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Canadian military aircraft bound for Nepal  had to briefly stop flying in to the earthquake-stricken country after Kathmandu closed its airport to heavy planes, out of fears that its runway was damaged by tremors, the Globe and Mail's Nathan Vanderklippe reports.

Before the closure Sunday, two Canadian C-17 Globemasters had arrived in Nepal, delivering 85 members of the Disaster Assistance Response Team. But two subsequent flights were initially forced to hold in Delhi and Cologne, Germany, leaving people and goods waiting far from the disaster area. Flights were resumed early Monday, but only to aircraft that can prove to Nepal authorities they weigh less than 196 tonnes.

Under the new rules, a third Canadian Globemaster — the one that had been holding in Delhi — was able to land.

Questions over the ability to land Globemasters, which can carry 75 tonnes of troops and equipment, threatened to throw a major wrench into a relief mission already struggling to operate across massive distances. Using the Globemasters, Canada expected to need 48 hours to complete a single one-way flight from Canada to Kathmandu. The alternative was to fly C-130 Hercules that are smaller and slower with less cargo capacity.

The landing hiccup came as another example of the difficult situation on the ground in a country that has now counted more than 7,000 dead, amid destruction that has levelled countless homes.

Canadians on the ground have been moving toward Sindhupalchok, one of the most heavily-affected regions int he quake. "We're pushing an initial medical capability out there," said Lt.-Cmdr. Kelly Williamson, spokeswoman for the Nepal mission. Troops have worked alongside NGOs like the World Food Programme and Save The Children.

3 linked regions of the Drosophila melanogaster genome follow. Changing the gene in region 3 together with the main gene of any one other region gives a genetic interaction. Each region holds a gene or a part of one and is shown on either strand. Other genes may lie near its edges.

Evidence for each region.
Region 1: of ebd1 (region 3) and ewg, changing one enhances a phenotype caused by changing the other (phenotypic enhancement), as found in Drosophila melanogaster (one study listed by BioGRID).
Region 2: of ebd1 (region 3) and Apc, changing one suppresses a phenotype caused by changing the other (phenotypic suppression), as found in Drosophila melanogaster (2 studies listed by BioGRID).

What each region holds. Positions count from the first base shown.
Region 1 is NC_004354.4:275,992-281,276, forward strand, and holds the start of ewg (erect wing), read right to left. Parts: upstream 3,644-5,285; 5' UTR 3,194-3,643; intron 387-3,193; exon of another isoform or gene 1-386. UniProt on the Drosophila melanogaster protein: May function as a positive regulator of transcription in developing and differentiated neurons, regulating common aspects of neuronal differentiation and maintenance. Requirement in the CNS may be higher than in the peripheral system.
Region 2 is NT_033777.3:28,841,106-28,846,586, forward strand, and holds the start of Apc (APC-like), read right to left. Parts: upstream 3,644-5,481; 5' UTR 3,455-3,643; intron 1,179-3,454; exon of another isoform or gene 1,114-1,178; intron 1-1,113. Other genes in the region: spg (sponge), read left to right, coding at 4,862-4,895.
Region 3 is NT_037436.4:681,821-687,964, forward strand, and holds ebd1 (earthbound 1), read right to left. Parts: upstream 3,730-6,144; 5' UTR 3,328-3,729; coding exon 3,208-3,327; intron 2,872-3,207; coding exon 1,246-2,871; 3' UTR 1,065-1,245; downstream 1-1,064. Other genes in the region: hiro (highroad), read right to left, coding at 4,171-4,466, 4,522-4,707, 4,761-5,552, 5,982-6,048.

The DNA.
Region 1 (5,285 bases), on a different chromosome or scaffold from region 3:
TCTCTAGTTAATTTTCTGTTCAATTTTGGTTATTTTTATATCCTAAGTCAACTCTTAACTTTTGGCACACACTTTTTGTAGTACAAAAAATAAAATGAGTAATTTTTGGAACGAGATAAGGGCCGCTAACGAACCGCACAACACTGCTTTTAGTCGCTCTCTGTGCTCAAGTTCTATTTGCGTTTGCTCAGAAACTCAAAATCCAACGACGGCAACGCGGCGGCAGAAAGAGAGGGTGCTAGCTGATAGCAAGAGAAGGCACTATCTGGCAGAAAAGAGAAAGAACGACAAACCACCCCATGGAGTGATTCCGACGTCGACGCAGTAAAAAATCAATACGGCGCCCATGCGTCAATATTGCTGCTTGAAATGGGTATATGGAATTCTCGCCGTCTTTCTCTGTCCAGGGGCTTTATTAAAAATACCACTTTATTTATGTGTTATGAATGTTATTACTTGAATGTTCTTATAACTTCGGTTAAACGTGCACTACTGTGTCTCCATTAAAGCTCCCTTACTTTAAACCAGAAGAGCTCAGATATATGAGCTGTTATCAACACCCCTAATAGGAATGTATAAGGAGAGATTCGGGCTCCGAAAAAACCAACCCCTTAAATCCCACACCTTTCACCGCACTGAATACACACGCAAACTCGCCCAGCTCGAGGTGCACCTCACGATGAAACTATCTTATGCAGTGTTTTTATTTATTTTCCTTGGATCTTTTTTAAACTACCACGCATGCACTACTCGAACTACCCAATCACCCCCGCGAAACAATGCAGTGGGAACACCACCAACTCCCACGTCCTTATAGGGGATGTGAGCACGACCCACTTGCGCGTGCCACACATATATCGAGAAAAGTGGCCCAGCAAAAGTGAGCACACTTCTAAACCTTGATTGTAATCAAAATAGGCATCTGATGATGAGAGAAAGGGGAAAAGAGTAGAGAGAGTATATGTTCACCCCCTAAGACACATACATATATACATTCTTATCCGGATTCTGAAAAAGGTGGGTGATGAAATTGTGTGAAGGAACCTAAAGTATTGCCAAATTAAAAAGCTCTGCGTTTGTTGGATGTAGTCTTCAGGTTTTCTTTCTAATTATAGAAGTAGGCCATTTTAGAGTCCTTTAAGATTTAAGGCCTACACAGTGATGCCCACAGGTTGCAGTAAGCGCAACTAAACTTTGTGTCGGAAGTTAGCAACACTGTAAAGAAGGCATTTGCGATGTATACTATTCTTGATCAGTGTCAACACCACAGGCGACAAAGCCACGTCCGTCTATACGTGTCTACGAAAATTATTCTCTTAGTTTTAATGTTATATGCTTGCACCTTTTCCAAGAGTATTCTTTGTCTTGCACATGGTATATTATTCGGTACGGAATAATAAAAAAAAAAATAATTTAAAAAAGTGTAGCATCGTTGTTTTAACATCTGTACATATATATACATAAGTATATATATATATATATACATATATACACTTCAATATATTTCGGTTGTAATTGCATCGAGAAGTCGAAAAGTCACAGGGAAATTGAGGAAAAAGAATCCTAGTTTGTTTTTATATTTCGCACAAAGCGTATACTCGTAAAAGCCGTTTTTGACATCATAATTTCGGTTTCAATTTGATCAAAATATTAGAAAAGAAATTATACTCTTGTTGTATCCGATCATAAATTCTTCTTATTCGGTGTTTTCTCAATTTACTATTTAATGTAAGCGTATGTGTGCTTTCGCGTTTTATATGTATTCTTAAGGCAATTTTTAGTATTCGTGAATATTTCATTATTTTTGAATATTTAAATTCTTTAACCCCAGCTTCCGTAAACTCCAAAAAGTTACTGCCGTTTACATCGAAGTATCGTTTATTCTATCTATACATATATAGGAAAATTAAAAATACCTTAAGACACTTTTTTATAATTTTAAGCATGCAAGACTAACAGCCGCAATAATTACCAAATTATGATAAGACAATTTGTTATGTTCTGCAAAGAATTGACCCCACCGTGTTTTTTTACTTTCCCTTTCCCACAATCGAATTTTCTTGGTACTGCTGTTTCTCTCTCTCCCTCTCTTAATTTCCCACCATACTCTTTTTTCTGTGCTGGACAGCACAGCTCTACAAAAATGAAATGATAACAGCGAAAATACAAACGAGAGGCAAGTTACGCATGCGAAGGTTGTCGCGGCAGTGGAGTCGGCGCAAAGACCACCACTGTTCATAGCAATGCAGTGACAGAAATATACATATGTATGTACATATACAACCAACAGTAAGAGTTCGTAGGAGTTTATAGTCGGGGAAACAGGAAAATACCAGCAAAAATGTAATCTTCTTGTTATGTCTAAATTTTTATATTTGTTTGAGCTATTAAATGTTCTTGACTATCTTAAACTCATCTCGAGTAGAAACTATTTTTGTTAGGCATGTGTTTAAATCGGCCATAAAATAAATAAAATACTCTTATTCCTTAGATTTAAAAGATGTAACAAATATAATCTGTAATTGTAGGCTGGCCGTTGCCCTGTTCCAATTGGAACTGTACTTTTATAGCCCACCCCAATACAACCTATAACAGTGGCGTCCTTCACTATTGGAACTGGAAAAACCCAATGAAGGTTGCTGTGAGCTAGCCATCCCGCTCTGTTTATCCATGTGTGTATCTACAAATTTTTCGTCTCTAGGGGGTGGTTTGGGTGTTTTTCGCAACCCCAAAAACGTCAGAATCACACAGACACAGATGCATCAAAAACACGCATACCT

Canada has purchased five Globemasters since 2007, the most recent bought for $415-million, to bolster its strategic airlift capacity.


Nepal is urging foreign rescuers to return home or go to rural areas saying most of the rescue work is over and the remaining operation can be handled by local workers.

Information Minister Minendra Rijal says the major rescue work in the urban areas of the capital Kathmandu and surrounding areas has been completed and there was no need for experts.

The came to the decision after a meeting of the emergency relief committee late Sunday.

Since the April 25 earthquake, 4,050 rescue workers from 34 different nations have flown to Nepal to help in rescue operations, provide emergency medical care and distribute food and other necessities. At least 7,276 people were killed and 14,267 injured in the quake.


Funchu Tamang’s ordeal is yet another of the extraordinary stories of resilience and survival coming out of Nepal after it was rocked by a 7.8-magnitude quake that has killed thousands and left hundreds of thousands more homeless.